The geological oddity that is the Turkish region of Cappadocia spans an area of ~400km east to west and ~250km north to south, making it impossible to see all the wonders of the region in just one day. But fear not future wanderers, local tour operators have made it easy for you and divided the region into 2 main tours – the Red tour and the Green tour – which together comprise most of the must do activities for any visit to Cappadocia. For now, let’s just focus on the Red tour.
I can only assume the Red tour got its name from the sheer number of stops that it incorporates. Let’s just say I never thought I would utter such words but after spending 8 hours visiting the fresco-filled cave churches at the Göreme Open Air Museum, the hoodoo castles at Uchisar and the fairy chimneys at Pasabagi and Love and Devrent Valley (and all after a 5am Hot Air Balloon ride over valleys of fairy chimneys), I was almost
sick of seeing Fairy chimneys (alas the lack of photos at the 3 beauties below). Basically, if Cappadocia was a film, this tour would be the trailer full of powerful explosions and cliff hangers that leave you begging for more.
As I frolicked around the first stop for the day, Uchisar Castle, I realized that the true title of the Beatle’s classic ‘Happiness is a warm gun’ must have been lost in a game of chinese whispers as it must have originally been ‘Happiness is a fairy chimney in the sun’. Despite the happiness emitted from my body outside, the highlight of this visit was definitely when one of the locals who owned a home inside of one of the fairy chimneys invited us in to tour the place!
*~ Love Valley ~*
Next up was Love Valley (or as I like to call it the underpants of Cappadocia) where the most famous rock-cut residents of Cappadocia reside. I’ll leave you to figure out how the valley got it’s name…
*~ Göreme Open Air Museum ~*
Entering the Göreme Open Air Museum is entering a vast monastic complex of 1000 year old cave churches with the most vivid frescoes. This site was actually the second site in all of Turkey to be awarded the title of a UNESCO World Heritage Site. Unfortunately with such status comes large crowds and with large crowds comes restrictions – most notably, today no photography is allowed inside the caves and, especially in the busy season, time limits are enforced inside. However, if you find yourself there on a rather busy day you can always return later as the site is a mere 15 minute walk from the centre of one of the main towns for tourists, Göreme.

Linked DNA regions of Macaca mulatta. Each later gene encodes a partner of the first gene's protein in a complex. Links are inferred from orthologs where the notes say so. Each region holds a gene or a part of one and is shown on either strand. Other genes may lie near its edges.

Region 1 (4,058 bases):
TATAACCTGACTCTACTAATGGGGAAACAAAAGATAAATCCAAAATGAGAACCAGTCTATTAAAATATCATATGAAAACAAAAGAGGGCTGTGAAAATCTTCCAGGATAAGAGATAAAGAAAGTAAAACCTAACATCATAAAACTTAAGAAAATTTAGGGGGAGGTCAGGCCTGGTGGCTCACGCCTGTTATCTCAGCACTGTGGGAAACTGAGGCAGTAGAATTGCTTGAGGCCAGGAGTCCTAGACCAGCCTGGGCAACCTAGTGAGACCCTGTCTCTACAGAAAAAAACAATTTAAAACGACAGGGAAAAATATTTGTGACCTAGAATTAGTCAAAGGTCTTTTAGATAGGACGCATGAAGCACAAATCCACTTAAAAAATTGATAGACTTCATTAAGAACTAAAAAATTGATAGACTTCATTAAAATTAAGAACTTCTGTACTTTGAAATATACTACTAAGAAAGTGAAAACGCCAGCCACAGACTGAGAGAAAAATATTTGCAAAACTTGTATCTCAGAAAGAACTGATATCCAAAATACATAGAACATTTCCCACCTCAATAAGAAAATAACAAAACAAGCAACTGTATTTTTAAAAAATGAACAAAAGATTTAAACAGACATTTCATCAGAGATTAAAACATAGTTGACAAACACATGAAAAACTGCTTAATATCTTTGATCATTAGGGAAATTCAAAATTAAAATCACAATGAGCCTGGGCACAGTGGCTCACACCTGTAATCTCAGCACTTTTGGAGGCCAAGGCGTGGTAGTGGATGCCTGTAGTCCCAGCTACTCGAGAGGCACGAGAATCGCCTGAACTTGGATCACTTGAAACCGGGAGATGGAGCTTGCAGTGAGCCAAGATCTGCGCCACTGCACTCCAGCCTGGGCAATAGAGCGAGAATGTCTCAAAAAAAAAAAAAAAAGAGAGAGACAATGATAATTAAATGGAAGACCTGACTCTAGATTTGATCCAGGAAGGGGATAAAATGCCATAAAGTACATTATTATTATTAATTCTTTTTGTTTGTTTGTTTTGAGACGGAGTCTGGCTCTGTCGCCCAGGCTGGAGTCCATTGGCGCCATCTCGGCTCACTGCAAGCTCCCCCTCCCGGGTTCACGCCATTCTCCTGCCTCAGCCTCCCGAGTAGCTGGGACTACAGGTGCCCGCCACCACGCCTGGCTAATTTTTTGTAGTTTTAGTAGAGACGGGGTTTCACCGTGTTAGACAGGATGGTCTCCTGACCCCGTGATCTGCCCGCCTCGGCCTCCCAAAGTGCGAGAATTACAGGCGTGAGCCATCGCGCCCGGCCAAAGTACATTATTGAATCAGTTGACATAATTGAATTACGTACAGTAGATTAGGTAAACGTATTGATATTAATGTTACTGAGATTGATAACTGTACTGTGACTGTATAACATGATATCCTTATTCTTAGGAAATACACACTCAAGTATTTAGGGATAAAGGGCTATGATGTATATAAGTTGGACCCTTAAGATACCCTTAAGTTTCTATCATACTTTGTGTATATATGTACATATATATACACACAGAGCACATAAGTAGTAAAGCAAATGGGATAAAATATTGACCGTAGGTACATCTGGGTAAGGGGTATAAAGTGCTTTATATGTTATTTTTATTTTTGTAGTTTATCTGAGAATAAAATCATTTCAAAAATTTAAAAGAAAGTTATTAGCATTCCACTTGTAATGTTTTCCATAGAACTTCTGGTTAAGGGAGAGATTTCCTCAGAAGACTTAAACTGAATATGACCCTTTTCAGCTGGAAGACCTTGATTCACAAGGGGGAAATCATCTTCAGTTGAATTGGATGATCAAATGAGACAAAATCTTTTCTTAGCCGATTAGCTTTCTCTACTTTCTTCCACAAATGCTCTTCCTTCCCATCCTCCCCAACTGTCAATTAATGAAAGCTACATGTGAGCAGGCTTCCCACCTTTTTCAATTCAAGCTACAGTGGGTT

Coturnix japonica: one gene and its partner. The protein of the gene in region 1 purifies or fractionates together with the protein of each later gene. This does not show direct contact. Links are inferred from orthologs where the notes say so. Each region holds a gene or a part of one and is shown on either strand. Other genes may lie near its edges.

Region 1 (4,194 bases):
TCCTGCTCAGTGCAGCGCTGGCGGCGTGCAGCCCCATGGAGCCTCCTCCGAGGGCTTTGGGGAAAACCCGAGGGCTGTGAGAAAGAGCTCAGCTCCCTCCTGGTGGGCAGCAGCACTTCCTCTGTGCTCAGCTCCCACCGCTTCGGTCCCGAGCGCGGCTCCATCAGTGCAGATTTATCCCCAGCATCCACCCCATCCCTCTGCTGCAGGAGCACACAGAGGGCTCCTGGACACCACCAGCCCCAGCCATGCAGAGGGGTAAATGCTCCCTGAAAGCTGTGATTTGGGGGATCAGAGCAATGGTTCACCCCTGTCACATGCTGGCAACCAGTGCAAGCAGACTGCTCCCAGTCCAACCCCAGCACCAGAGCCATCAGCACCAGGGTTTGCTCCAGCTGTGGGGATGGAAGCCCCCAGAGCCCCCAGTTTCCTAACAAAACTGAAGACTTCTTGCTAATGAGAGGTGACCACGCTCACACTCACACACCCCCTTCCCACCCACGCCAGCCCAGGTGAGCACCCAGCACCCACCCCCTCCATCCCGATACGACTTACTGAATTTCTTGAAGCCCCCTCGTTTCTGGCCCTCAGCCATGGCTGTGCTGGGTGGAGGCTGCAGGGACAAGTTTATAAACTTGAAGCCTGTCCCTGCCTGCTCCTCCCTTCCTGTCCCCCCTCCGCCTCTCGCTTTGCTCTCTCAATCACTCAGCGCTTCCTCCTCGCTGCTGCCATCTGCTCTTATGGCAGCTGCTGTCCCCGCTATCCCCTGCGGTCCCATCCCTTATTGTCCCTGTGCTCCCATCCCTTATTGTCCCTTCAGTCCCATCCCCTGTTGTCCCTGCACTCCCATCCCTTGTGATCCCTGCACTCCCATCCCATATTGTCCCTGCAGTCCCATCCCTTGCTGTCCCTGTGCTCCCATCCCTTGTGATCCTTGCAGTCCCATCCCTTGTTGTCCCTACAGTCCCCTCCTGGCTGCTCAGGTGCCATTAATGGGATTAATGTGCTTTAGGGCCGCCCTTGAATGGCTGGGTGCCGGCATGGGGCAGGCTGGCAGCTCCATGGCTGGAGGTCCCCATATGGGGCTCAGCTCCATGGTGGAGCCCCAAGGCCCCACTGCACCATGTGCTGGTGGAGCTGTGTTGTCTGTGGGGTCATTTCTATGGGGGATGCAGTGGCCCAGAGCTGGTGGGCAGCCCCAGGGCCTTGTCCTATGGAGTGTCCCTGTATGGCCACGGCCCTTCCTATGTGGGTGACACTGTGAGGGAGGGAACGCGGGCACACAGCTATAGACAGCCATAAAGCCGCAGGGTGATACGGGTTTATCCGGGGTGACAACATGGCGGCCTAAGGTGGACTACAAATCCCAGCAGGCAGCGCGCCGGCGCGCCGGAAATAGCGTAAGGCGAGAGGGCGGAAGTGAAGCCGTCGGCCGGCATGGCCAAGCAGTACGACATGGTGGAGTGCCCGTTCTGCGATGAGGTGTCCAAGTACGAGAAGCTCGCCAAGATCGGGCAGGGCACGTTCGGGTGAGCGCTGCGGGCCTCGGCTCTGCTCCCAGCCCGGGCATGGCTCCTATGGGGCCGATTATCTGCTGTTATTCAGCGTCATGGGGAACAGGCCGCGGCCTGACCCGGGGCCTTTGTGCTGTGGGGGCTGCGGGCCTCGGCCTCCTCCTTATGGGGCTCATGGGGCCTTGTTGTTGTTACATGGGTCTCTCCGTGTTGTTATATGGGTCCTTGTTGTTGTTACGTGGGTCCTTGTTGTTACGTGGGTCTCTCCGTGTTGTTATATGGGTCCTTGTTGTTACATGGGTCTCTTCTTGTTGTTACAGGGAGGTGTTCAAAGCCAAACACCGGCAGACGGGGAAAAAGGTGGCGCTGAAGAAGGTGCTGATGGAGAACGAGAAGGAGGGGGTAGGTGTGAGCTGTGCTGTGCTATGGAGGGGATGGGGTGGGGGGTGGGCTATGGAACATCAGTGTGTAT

*~ Pasabagi ~*
Pasabagi (or Monks Valley) features some of the most striking and unique fairy chimneys in all of Cappadocia with twin and even triple rock caps (which locals refer to as mushroom-shaped fairy chimneys). If my word is not enough, even the locals who live in the heart of the otherworldly region of Cappadocia consider the Pasabagi landscapes to be out of this world! Moreover, if you look carefully you may see a few familiar shapes (*cough*Rabbits*cough*) in the tuff of the fairy chimneys.
*~ Devrent Valley ~*
By this point in the afternoon I had started to feel the fairy chimney fatigue, or atleast I thought I had until I stepped off the mini-bus. All at once my tired mind was brought back awake by the spark of intrigue and imagination incited by the zoo of naturally carved rock sculptures in front of me. Appropriately referred to as Imagination Valley, here one can let their imagination run free and just as when one looks up to the clouds and sees shapes of people, places and things, one can look all around Deviant Valley as see animals, figures and much, much more. Some of the most striking/easy to realize ones are the camel, snake, seals, and dolphin.
*~ The Three Beauties ~*
Where there’s an enchanting landscape, there’s an enchanting legend. According to legend, once upon a time there lived a king and his daughter who lived peacefully side by side. After the king lost his wife, he became over protective of his beautiful and charming only daughter. Despite holding the hearts of all the men in the country, the princess fell in love with a shepherd and intended to marry him. In parallel to 99% of fairytales, the king disapproved leading his daughter to run away and secretly marry the shepherd. Years later the princess birth a baby. In the hope of earning forgiveness from her father, the princess and her family returned to the palace. However, still angered by his daughter’s betrayal the king showed them no mercy and ordered his soldiers to kill them. As the family ran, the princess prayed to the God to “make us either a stone or a bird.” The God accepted their prayer and they immediately converted into a stone. Today three three fairy chimneys are said to stand as symbols of the princess, her husband and their child.